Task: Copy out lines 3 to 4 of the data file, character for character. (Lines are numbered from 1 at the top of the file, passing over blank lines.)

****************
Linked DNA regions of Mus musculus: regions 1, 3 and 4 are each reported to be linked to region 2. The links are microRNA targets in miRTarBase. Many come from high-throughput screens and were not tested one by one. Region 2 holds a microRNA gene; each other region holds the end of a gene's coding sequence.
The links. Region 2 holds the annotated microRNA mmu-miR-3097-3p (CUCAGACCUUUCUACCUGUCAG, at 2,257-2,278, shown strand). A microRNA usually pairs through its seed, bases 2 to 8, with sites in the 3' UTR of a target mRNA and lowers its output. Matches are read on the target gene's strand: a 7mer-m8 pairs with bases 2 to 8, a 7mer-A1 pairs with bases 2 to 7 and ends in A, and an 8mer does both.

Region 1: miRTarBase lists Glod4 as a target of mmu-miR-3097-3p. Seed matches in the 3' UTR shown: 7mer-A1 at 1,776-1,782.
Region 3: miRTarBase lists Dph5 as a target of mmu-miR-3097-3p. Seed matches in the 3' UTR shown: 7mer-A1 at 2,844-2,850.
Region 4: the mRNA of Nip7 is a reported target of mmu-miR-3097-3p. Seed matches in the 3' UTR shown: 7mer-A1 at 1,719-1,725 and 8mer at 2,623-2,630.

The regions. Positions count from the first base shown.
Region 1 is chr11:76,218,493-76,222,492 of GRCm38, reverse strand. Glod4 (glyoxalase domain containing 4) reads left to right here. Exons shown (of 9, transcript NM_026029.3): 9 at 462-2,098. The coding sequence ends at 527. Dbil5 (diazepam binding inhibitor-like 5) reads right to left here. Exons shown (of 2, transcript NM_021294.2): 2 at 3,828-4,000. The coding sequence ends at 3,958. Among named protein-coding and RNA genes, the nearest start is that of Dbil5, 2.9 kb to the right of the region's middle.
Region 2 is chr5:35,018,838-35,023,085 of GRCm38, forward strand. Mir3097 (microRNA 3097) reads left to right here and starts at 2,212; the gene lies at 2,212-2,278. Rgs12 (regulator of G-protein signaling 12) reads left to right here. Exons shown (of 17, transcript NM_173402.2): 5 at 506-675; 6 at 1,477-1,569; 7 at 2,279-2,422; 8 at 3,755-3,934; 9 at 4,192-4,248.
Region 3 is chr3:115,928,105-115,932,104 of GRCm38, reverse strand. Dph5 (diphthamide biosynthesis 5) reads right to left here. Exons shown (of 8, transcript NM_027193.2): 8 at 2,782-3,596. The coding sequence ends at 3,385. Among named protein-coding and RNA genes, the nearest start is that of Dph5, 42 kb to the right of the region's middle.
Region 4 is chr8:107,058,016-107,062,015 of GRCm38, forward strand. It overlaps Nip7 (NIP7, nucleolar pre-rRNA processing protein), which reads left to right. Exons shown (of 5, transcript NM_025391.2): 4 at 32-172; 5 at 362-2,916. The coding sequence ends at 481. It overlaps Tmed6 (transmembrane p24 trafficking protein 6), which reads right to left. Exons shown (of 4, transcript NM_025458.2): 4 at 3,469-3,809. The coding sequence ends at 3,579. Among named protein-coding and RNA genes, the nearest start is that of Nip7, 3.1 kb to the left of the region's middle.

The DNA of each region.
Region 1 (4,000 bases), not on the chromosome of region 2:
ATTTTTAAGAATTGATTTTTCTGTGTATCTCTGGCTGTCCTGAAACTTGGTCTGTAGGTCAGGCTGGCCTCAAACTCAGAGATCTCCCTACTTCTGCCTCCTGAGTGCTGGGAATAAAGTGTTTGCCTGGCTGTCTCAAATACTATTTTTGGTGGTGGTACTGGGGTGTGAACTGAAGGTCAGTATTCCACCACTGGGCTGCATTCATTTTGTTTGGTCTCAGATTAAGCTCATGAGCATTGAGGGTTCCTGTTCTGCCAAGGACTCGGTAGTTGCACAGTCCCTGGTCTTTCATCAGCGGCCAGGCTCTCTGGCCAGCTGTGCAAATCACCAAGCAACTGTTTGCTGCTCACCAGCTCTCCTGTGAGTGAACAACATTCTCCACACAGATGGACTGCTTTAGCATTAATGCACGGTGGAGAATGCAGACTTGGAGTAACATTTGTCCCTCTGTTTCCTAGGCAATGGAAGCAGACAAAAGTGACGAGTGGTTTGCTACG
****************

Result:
Region 1: miRTarBase lists Glod4 as a target of mmu-miR-3097-3p. Seed matches in the 3' UTR shown: 7mer-A1 at 1,776-1,782.
Region 3: miRTarBase lists Dph5 as a target of mmu-miR-3097-3p. Seed matches in the 3' UTR shown: 7mer-A1 at 2,844-2,850.